March Madness men’s bracket makes no sense thanks to selection committee

The NCAA men’s and women’s basketball tournament has always been the best event on the American sports calendar to these eyes. The NBA provides the greatest basketball in the world, sure, but nothing can beat the charm of a single-elimination format with players who have worked their whole life for this one shining moment. The drama, the intensity, and stakes of March Madness are simply unmatched.

The current version of the NCAA tournament with 68 teams is perfect and does not require any changes. The people who run college basketball apparently disagree with talks of expansion floating above the madness, because if there’s a way to squeeze more money out of this billion-dollar spectacle they are going to find a way to do it.

At this moment in time, there is only one real problem with March Madness: the people who actually produce the bracket don’t seem to be watching the same basketball as the rest of us. Putting together a 68-team field is a difficult job, no doubt, but it seems like the number of questionable decisions in putting together the bracket only grows every year. The 2024 men’s NCAA tournament feels like the greatest example of that yet.

Let’s dive into the biggest gripes with the 2024 men’s NCAA tournament picture. Find the full 2024 men’s NCAA tournament bracket here.

The Big East got no respect

The Big East felt like one of the very best conferences in men’s college basketball this year to anyone paying attention. Your eyes weren’t deceiving you: the Big East also ranked as the second strongest conference in America according to KenPom’s trusty analytical model.

Yet when Selection Sunday passed, the Big East only had three teams in the field. UConn is a No. 1 seed, Marquette is a No. 2 seed, and Creighton is a No. 3 seed. Everyone else got left home.

St. John’s graded out as the best team to be left off the field by KenPom’s metrics, currently ranking as the No. 25 overall team in the country. That should mean they’re a No. 7 seed, but instead they’re left out of the field entirely. Head coach Rick Pitino, who already turned down an NIT invite, had some thoughts on the NET rankings:

The Johnnies only ranked No. 32 in the NET, and that wasn’t good enough to get in.

Providence was also tough. The Friars didn’t have a great analytical profile, but they had some great wins against future top-5 seeds Marquette, Wisconsin, and Creighton (twice). Okay, so the Friars only ranked No. 54 in KenPom, but the way the team was able to overcome star forward Bryce Hopkins’ season-ending injury was inspiring. Devin Carter is one of the truly great players in America, and he deserved to play in the NCAA tournament. Providence coach Kim English delivered this after being left out of the bracket:

The Mountain West all got under-seeded

Good news: The Mountain West got six teams into the NCAA tournament!

Bad news: Almost all of them deserved a much higher seed.

Take New Mexico, for instance. A selection committee chair told CBS Sports’ Matt Norlander that the Lobos wouldn’t have made the field of 68 if they didn’t win their conference tournament. That’s funny, because the No. 11 seed New Mexico is favored to beat No. 6 seed Clemson in the opening round in the Las Vegas sportsbooks right now.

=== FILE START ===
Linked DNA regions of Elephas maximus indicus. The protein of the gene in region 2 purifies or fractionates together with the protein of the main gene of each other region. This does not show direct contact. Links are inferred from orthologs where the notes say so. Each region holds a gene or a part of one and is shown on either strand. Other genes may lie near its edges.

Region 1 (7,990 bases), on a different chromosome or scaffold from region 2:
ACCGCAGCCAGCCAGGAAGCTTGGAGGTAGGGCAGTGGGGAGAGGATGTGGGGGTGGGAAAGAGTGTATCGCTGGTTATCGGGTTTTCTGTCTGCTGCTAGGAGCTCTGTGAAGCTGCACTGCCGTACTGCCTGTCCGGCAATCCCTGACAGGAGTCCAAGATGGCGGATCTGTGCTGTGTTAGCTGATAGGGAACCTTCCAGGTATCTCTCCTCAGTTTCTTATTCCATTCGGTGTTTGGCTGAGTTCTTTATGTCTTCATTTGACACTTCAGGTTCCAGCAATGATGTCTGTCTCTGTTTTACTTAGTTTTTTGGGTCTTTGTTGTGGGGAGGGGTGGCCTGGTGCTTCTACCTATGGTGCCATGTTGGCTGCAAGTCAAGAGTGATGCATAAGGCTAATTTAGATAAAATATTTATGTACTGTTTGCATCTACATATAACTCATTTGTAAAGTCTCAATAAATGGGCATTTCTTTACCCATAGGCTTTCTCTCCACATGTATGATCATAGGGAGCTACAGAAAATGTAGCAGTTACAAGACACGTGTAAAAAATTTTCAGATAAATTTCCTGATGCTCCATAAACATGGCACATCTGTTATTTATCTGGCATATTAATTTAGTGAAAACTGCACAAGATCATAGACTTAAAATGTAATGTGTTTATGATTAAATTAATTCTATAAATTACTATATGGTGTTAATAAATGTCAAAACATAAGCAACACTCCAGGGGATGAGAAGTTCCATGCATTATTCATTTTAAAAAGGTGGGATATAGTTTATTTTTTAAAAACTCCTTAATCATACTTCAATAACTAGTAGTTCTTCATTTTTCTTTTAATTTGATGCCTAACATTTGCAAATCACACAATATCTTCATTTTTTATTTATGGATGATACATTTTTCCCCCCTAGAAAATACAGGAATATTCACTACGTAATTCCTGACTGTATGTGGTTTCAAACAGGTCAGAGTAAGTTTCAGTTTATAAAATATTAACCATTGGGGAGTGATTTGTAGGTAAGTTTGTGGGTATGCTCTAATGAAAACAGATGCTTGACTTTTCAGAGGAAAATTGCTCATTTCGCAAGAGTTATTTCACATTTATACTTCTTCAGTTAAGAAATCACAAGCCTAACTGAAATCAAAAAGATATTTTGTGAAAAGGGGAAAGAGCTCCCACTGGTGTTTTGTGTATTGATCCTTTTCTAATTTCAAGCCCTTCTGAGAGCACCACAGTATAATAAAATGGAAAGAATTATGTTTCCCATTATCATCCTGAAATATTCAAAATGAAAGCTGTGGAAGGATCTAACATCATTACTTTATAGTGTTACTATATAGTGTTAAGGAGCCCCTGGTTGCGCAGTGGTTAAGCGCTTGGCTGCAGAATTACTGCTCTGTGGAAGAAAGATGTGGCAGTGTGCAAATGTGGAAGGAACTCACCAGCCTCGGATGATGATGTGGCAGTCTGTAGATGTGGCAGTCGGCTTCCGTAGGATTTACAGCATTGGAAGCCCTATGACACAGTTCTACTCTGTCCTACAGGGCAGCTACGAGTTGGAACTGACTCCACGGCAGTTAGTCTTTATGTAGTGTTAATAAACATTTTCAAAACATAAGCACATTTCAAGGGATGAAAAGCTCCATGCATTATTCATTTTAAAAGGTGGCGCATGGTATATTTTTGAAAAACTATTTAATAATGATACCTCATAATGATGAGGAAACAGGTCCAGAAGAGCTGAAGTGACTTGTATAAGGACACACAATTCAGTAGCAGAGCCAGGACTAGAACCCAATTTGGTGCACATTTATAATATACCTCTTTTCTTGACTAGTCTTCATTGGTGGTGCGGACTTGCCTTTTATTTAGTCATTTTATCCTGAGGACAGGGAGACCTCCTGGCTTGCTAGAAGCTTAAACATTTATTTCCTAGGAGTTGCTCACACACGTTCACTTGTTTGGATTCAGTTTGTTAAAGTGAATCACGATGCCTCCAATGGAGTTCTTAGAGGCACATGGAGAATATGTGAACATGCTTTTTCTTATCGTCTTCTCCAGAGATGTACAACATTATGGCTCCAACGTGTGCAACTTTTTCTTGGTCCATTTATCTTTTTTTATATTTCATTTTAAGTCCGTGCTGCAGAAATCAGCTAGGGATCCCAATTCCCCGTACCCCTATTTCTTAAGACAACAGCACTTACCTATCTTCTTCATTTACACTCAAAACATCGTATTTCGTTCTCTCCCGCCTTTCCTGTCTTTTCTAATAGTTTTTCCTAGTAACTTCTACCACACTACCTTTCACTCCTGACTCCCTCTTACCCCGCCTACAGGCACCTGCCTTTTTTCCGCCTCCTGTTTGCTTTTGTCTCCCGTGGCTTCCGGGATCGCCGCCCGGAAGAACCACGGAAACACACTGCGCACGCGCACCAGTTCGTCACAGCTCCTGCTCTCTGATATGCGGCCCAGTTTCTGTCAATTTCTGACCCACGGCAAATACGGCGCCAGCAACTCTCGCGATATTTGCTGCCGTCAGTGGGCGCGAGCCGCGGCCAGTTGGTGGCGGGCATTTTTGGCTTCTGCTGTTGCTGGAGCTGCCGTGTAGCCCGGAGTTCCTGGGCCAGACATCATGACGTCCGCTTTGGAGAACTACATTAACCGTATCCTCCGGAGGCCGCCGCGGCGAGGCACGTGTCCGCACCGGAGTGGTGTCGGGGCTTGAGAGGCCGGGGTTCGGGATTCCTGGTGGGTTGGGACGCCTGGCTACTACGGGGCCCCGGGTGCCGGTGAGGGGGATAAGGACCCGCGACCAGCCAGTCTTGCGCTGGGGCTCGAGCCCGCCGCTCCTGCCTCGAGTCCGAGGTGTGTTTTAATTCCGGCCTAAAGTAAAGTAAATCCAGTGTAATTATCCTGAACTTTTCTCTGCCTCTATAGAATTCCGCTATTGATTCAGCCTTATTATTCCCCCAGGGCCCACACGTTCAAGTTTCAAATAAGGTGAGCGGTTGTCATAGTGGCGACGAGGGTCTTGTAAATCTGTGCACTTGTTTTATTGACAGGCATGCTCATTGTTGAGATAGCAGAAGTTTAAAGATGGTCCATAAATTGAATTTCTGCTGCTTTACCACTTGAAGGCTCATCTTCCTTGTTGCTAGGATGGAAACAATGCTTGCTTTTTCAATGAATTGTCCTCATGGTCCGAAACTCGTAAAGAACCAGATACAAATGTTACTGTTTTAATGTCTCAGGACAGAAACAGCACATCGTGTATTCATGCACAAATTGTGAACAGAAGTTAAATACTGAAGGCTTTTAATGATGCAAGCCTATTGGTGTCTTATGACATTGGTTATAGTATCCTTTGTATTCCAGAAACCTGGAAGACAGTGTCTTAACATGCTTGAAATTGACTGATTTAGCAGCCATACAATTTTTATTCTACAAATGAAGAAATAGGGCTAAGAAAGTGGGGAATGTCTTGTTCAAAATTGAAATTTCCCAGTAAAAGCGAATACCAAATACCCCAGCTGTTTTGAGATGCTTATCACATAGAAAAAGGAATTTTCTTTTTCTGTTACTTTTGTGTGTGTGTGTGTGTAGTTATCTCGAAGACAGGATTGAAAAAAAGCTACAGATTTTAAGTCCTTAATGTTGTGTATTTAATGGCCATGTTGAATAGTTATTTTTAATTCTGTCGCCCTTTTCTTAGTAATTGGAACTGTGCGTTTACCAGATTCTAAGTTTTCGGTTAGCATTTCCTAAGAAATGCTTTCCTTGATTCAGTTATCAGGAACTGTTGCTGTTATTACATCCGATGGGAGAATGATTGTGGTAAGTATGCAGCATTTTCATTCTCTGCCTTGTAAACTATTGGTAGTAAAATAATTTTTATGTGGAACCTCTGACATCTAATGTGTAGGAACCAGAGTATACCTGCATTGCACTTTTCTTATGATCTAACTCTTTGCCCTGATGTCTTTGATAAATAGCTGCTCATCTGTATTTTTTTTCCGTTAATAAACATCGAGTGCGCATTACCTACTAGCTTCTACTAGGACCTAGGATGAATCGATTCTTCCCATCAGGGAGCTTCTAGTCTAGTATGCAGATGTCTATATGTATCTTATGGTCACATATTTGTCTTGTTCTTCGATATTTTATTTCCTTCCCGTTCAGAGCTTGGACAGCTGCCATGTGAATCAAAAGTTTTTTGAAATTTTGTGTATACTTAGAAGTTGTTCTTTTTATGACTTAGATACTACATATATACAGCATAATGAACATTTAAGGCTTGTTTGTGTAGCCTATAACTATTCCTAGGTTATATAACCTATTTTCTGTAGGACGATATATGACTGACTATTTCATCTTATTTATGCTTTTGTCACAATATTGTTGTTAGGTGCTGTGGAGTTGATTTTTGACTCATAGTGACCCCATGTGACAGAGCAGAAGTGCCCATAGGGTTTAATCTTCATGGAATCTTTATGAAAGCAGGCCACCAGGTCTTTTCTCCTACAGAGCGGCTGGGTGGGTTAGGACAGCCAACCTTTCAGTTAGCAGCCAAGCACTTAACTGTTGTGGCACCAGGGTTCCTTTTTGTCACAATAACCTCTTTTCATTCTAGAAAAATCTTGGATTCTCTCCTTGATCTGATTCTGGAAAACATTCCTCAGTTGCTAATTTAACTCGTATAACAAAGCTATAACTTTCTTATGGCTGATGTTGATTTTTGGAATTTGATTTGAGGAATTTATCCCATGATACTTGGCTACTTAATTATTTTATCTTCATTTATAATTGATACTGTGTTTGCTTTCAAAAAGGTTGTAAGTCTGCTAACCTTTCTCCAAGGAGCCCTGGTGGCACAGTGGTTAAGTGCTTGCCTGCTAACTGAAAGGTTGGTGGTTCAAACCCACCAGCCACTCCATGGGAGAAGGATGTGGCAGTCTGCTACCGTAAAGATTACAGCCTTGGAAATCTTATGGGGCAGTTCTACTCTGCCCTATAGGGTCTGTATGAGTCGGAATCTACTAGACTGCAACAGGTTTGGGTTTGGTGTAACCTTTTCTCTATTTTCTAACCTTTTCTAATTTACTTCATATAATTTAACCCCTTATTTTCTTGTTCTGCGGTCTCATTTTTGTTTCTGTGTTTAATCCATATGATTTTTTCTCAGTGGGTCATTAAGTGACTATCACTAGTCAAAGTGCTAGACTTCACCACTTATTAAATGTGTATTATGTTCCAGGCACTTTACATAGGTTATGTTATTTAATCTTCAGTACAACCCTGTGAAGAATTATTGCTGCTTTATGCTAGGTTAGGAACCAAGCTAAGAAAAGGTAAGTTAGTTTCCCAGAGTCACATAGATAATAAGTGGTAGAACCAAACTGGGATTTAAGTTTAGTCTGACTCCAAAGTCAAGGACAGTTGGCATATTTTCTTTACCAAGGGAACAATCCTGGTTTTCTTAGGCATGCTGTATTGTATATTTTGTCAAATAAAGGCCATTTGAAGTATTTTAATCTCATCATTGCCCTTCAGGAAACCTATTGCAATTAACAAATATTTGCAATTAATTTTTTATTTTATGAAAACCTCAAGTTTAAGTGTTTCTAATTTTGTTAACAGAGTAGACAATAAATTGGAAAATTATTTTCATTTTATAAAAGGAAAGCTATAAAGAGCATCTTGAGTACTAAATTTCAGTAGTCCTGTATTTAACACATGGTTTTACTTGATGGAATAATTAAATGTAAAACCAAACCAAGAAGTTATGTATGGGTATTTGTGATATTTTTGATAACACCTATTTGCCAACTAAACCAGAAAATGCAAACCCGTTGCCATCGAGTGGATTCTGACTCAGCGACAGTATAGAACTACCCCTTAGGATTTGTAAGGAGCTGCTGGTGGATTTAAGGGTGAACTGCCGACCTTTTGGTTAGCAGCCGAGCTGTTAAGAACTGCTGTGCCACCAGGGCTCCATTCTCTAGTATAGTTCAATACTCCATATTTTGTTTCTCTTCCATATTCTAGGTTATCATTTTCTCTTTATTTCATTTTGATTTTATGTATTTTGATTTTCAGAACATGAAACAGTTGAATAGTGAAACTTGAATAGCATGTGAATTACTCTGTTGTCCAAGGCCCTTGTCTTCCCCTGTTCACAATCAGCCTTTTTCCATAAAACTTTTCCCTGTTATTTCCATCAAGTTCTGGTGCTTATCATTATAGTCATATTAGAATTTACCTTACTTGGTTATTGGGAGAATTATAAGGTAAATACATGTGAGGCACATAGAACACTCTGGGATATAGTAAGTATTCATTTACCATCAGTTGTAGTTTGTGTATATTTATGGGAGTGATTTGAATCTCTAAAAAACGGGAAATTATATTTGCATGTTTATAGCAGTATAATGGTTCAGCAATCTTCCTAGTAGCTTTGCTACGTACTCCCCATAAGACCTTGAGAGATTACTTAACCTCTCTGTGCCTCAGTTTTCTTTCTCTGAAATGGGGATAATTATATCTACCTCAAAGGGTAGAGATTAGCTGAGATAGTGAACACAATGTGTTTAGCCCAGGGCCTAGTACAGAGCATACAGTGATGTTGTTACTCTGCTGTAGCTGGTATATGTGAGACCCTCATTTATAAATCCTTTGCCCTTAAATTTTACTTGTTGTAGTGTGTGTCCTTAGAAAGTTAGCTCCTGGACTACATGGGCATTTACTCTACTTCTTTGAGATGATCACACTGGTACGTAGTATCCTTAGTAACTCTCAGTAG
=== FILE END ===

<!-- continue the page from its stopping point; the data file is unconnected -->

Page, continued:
Nevada was projected as a No. 7 seed by most bracketologists. Instead, they got a No. 10 seed. Boise State was widely projected as a No. 8 seed, but they landed in the play-in as a No. 10 seed. Colorado State was seen as a No. 9 seed, but they fell to the 11-line. It’s especially a blow for the Mountain West teams that scheduled tougher non-conference teams this year.

Well, the Mountain West still got six teams in, so let’s see them prove how good their league is in the tournament.

Michigan State and Florida Atlantic are way over-seeded

In the final bracket projection by our Chris Dobbertean, Michigan State was an No. 11 seed, and Florida Atlantic was a No. 10 seed. Somehow, MSU got a No. 9 seed. People were mad.

It’s almost like the committee gave the Spartans a Tom Izzo Bump for his past success.

Florida Atlantic also seems to have been given a boost for seasons that aren’t this one. The Owls made a charmed run to the Final Four last year, but have played uneven ball all season. A double-digit seed seemed likely, especially with how poor the American was this year. Yet here they are as a No. 8 seed, looming as a possible matchup for No. 1 overall seed UConn.

The people demand Indiana State

Someone needs to go to jail for this:

College basketball’s most beloved beefy boy being on the sidelines is just atrocious. Robbie Avila is the type of mid-major star college basketball should want to see shining, but instead we as a people were robbed by their poor decision-making.

Indiana State went 28-6 this season. They’re the first top-30 team in the NET rankings to ever miss the tournament.

The committee could have left out a horribly dull Virginia team and given that spot to the Sycamores, but no, they blew it. People are angry.

I’m not trying to be hyperbolic, but I’m never going to get over Robbie and the Sycamores being left out of March. Ah well, the basketball will still be good.

Meanwhile, in the women’s bracket:

How is Iowa vs. LSU not a possibility in the Final Four? What a bummer.

Check out my instant bracket predictions here. Read Mike Rutherford’s takeaways from the bracket reveal here. This tournament is still going to be a great one.

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